Friday, September 17, 2010

Pete's Picks

I recently added a new side panel to the blog. Over there on your right you’ll see a section entitled “Pete’s Picks”. What I wanted to do was to let readers know about different books that I’ve read over the years that have had a major impact on what I read, how I read and how I think about books and other written works that have stayed with me long after I closed the cover.

As the title states these are “Pete’s Picks” and some or all of them may not be your cup of tea. Why this happens to some folks with a specific book and not to others I have no idea. I was once talking to a musician about a particular artist, long dead, who is now seen as the epitome of a specific genre. I said that I had purchased copies of his music and listened diligently to it but and before I could finish the sentence he added “To you it sounded like a dog with it’s hind leg caught in a barbed wire fence, right?” I said “Yeah”. He just smiled, shrugged his shoulders and said, “Yeah, sometimes it does.” So, these titles might not do it for you. All I can say is that at one time or another they did for me. I’m also pretty sure that my age when I came across the book and whatever else was going on in my life probably had an impact on my ability to get something out of whatever I was reading at the time too.

In order to put together this list I decided that I needed a criterion to sift through all that I’ve read. So, I decided to think about all of the books that, for one reason or another, just knocked my socks off. I also decided that I was going to restrict myself to those works that I’ve read at least twice. Now, for many of the books listed I’ve actually read the book way more then twice. There was a run of about ten years when I read Call of the Wild every autumn. Like many other people I’ve read other works by Jack London. And I enjoyed some of them. But none of the others did for me what Call of the Wild did. Some of these works also lead me to other books by the same author. The Son Avenger by Sigrid Undset is the final book in a four part series. I didn’t know it at the time but I read the last book first. The series actually starts with The Axe, flowed by The Snake Pit and In the Wilderness and finishes with The Son Avenger. For me the order that I originally read them in didn’t and doesn’t matter. I can still to this day feel myself getting excited about both The Axe and The Son Avenger.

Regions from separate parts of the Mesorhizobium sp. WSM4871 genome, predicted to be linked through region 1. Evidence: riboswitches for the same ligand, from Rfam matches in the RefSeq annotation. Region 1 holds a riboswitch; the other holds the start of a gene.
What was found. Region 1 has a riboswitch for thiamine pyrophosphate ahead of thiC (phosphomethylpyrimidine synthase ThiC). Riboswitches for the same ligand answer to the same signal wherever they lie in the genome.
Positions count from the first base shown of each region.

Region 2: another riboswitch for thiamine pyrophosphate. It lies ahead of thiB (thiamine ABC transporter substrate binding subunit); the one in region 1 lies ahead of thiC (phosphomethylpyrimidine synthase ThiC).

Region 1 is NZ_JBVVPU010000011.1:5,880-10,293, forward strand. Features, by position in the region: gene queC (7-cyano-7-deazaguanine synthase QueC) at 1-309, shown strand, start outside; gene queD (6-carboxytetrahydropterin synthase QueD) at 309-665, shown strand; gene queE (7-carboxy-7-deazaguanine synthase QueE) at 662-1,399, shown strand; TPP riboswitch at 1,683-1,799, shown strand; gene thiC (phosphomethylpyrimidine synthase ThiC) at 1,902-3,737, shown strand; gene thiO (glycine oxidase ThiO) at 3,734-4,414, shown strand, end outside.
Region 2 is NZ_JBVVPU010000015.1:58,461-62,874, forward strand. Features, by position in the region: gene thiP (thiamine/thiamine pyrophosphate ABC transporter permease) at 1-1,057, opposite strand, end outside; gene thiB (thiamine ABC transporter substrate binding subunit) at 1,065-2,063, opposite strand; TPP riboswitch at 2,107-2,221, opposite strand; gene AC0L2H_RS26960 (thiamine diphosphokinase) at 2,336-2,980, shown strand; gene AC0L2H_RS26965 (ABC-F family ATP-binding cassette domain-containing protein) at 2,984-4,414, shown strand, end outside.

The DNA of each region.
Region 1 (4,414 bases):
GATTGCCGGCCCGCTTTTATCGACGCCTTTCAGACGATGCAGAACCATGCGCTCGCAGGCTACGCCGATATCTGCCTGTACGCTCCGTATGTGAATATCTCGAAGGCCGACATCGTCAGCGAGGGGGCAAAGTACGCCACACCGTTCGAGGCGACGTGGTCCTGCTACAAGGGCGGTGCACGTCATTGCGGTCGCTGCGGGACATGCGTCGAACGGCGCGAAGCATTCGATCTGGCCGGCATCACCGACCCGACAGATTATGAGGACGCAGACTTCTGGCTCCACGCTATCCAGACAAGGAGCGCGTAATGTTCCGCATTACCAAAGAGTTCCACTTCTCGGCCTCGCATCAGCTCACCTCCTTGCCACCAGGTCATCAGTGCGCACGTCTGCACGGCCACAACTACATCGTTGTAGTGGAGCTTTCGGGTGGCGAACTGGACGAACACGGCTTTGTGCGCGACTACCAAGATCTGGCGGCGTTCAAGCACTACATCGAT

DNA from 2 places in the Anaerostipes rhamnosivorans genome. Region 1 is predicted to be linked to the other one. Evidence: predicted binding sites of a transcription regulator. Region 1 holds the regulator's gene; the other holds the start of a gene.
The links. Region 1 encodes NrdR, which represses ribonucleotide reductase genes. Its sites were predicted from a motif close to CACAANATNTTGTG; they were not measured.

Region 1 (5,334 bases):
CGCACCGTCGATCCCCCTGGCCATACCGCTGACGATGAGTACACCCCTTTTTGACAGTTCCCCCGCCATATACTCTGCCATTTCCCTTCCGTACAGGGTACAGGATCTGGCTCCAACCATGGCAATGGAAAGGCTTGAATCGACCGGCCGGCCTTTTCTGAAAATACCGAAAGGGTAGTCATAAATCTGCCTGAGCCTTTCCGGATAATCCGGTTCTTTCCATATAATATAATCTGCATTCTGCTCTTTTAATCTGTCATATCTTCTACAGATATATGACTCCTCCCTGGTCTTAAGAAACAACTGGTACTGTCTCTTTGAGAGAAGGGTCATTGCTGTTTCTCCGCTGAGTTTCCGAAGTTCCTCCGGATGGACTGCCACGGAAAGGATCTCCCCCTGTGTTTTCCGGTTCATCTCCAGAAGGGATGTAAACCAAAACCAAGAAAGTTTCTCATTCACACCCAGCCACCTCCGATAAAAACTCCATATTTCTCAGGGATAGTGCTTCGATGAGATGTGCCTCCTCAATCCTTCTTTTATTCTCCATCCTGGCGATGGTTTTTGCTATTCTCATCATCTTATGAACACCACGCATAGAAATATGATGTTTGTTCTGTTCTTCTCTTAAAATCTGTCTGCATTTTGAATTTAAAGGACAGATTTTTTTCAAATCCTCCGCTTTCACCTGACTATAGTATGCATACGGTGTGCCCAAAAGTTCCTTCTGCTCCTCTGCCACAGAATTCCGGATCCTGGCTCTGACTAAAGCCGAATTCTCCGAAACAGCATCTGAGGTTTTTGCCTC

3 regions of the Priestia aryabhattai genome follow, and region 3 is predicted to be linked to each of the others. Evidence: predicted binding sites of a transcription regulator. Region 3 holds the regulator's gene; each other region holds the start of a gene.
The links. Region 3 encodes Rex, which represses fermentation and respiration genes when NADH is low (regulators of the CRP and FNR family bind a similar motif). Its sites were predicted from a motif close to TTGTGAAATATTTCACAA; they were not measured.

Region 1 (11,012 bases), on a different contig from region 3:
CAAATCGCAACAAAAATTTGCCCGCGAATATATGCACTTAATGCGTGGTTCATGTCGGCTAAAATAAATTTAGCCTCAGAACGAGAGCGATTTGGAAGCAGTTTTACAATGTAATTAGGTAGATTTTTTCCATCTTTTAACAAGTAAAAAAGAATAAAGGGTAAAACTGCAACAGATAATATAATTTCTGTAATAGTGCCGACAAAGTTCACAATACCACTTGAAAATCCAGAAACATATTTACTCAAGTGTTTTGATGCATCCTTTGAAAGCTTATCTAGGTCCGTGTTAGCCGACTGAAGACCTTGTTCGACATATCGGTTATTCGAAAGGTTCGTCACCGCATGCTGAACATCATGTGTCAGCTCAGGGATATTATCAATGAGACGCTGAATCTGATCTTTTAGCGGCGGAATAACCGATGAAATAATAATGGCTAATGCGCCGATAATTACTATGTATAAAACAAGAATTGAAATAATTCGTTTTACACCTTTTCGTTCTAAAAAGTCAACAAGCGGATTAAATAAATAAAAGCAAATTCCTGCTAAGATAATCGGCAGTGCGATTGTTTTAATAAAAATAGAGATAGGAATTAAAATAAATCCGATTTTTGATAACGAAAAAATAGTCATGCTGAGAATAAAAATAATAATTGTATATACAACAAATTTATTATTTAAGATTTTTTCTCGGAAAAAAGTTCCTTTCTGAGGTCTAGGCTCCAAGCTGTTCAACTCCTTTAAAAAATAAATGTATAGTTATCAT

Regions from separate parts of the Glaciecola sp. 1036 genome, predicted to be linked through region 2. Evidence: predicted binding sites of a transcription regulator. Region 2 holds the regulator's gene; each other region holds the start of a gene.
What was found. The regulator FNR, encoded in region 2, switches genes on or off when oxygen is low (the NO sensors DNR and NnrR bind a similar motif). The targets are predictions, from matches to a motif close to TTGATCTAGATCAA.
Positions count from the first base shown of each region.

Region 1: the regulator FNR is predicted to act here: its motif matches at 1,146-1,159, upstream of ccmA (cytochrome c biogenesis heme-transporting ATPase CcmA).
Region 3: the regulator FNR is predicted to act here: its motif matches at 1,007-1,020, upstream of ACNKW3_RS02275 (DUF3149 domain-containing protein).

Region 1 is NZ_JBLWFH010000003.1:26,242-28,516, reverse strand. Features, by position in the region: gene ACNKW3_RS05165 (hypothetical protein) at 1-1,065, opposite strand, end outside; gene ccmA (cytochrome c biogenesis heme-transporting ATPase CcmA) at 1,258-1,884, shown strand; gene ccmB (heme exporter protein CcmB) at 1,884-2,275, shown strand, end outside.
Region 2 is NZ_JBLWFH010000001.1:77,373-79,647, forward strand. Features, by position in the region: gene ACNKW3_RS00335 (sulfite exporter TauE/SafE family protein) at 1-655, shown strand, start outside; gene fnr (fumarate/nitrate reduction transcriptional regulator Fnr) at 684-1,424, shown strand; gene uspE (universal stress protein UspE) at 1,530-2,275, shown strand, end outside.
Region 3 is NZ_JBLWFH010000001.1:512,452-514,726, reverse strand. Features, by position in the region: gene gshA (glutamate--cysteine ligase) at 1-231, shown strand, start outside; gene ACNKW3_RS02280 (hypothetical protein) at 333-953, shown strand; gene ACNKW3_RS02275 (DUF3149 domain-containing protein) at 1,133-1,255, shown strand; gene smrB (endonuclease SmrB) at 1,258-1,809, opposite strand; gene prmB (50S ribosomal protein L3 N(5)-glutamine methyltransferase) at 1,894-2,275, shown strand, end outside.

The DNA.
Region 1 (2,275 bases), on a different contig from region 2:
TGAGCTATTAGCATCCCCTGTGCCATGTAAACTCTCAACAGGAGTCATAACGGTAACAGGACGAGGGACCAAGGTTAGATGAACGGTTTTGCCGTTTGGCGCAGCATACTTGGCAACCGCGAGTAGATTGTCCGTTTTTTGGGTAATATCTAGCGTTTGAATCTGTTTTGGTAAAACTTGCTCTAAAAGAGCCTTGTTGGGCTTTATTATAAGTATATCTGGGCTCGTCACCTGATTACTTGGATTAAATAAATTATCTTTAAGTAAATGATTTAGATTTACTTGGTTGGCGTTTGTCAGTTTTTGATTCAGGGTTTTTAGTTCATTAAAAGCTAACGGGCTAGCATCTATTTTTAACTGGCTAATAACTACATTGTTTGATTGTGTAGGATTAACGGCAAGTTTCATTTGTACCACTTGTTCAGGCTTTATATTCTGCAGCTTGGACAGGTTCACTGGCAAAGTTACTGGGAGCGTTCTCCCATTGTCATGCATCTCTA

Now, my criteria also stated that the book had to change the way I thought. What I mean by that is that the work had to change the way I viewed books, reading and writing. The work had to bring something new to the way I viewed the experience of reading. I had to readjust the reading experience to make room for the work I had just finished. For whatever reason the new work had succeeded in making me see the written word in a new way, the work didn’t fit neatly into any of my old parameters. The book had to challenge what I thought I knew about reading and writing. The book had to make me go beyond what I already knew. Two books that did these things for me are One Hundred Years of Solitude by Gabriel Garcia Marquez and Beloved by Toni Morrison. I also had to enjoy the experience. I wasn’t about to inflict something that I had to grind through onto someone else.

Do I still read what I consider “fluff”? Of course I do. And I still enjoy it. Who wouldn’t? But every now and then as a reader you come across something that causes you to think, and to think long and hard. And you don’t begrudge the effort to make sense of what you are reading one little bit. The work, the characters or the setting just stays with you. It all works for you. These books have all stayed with me. I’m pretty sure that I’ll be expanding the list. Yesterday, a book came across the circ desk and I immediately remembered the work and I also remember the experience of reading it long, long ago. I then realized that this particular book had stayed with me even though I hadn’t stayed with it. I checked it out on my card. Know what? It’s still pretty good.

See you at the Library,

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